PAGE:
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SEC athletic director expects NCAA to allow sponsor logos on fields to help pay for athlete revenue sharing

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Destin, Fla. — With expenses going up following the agreed upon $2.8 billion House v. NCAA lawsuit settlement, it’s only natural for schools to look for new revenue opportunities to meet the rising costs.

One potential source that could be available soon is field/court naming rights and sponsored jersey patches, according to one Southeastern Conference athletic director. 

“I believe the NCAA is going to allow us to put a sponsored logo on the field during the regular season,” Florida athletic director Scott Stricklin said. “That’s an obvious revenue stream we have not had in the past. Pro sports are putting patches on jerseys. That doesn’t seem like something that’s crazy for us to consider.”

The NCAA heavily restricts the use of commercial logos on fields, but a June 6 NCAA committee meeting “could change some of those restrictions,” USA Today reports

Stricklin also pointed to fantasy sports as a huge driver of interest for professional sports. He believes college sports should consider fantasy sports licensed with player names in which players and schools each receive a cut.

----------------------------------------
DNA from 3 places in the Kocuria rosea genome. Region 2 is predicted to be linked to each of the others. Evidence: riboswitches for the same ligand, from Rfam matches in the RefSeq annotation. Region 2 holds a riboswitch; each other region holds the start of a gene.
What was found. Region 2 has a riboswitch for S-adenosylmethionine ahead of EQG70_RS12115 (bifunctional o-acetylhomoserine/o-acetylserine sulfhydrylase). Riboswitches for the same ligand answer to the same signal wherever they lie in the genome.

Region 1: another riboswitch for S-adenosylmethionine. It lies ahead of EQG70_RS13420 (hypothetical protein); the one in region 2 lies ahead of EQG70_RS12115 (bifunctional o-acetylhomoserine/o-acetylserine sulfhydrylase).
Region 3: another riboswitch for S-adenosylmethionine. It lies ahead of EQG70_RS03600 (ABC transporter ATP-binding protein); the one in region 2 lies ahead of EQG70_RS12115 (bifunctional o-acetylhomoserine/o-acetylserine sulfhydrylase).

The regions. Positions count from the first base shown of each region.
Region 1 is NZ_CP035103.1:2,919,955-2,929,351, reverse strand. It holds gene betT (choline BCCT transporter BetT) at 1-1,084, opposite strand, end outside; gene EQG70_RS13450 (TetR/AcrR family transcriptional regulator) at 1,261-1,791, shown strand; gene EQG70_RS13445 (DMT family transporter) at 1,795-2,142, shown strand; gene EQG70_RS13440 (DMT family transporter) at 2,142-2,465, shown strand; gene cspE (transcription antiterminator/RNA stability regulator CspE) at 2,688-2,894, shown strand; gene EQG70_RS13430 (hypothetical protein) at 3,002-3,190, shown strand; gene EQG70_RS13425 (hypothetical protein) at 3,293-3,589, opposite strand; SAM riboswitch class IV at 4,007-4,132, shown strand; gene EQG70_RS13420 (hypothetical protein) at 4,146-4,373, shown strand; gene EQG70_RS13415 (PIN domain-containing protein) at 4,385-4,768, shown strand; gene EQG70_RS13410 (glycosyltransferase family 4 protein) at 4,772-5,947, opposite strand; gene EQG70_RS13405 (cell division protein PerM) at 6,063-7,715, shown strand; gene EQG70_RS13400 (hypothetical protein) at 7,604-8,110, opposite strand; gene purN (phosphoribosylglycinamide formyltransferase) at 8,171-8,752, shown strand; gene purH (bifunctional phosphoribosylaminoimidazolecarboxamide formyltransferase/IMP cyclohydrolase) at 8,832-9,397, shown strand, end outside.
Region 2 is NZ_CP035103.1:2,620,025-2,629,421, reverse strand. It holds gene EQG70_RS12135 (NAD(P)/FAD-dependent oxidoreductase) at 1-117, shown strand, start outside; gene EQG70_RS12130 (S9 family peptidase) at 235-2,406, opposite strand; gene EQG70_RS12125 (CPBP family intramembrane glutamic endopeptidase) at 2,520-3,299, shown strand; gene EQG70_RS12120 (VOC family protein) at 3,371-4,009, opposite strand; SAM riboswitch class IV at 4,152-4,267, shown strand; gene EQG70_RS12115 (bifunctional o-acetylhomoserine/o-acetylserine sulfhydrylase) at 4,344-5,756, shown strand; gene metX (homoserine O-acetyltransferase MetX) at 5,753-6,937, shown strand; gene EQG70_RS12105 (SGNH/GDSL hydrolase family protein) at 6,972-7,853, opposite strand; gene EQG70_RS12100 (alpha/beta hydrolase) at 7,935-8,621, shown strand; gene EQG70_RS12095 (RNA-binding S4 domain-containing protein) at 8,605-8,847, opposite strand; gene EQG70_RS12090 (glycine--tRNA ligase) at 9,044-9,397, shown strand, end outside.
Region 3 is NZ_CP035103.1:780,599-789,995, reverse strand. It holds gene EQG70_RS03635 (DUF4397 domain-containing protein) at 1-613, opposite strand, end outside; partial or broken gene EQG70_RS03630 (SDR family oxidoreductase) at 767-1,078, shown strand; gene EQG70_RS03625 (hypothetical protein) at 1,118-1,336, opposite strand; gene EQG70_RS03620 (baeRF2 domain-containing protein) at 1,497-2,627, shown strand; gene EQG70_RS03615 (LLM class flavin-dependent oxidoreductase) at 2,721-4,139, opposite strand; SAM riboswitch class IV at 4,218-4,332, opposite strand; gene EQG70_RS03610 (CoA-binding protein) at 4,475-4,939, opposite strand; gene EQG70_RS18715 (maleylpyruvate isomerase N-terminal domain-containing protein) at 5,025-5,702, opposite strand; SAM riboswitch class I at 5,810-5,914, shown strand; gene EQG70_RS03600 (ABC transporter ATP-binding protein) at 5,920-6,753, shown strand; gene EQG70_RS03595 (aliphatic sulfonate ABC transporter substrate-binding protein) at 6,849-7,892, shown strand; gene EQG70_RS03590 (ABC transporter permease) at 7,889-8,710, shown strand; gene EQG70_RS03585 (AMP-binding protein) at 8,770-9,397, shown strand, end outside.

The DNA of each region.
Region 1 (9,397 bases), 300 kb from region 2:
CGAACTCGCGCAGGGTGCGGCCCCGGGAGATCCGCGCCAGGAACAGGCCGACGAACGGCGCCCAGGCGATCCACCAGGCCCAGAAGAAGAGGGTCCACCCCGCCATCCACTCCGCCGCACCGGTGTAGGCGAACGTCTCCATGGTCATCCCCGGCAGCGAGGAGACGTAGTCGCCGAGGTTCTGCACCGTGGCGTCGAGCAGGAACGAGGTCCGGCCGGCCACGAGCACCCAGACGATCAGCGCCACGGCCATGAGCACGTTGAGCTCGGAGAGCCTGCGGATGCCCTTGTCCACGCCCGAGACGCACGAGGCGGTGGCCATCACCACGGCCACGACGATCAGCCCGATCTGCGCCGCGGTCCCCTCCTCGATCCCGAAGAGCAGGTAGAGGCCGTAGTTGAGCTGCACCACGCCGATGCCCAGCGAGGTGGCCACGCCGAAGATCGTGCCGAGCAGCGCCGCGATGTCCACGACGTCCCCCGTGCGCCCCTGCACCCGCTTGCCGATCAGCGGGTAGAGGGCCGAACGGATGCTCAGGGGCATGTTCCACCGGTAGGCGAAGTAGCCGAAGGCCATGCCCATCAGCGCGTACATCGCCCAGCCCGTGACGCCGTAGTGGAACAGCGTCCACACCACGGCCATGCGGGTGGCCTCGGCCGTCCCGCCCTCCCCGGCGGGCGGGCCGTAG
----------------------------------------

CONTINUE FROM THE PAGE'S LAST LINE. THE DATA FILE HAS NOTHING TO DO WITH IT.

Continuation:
Athletic departments are grappling with an expected $22 million annual revenue share cost — likely to go into effect in August 2025 — as part of the House settlement terms. In the NBA, a sponsored jersey patch alone can be worth tens of millions annually.

Alabama athletic director Greg Byrne said Wednesday at the SEC’s annual spring meetings that schools will “have to be open-minded” about new revenue possibilities but didn’t foresee sponsored jersey patches coming to the football program’s iconic crimson jerseys anytime soon. 

“We’re pretty traditional,” Byrne said. “It’s cool that Alabama doesn’t change their jerseys. We’re unique in that way now. You never say never but we’re fairly conservative when it comes to how we do anything like that.”

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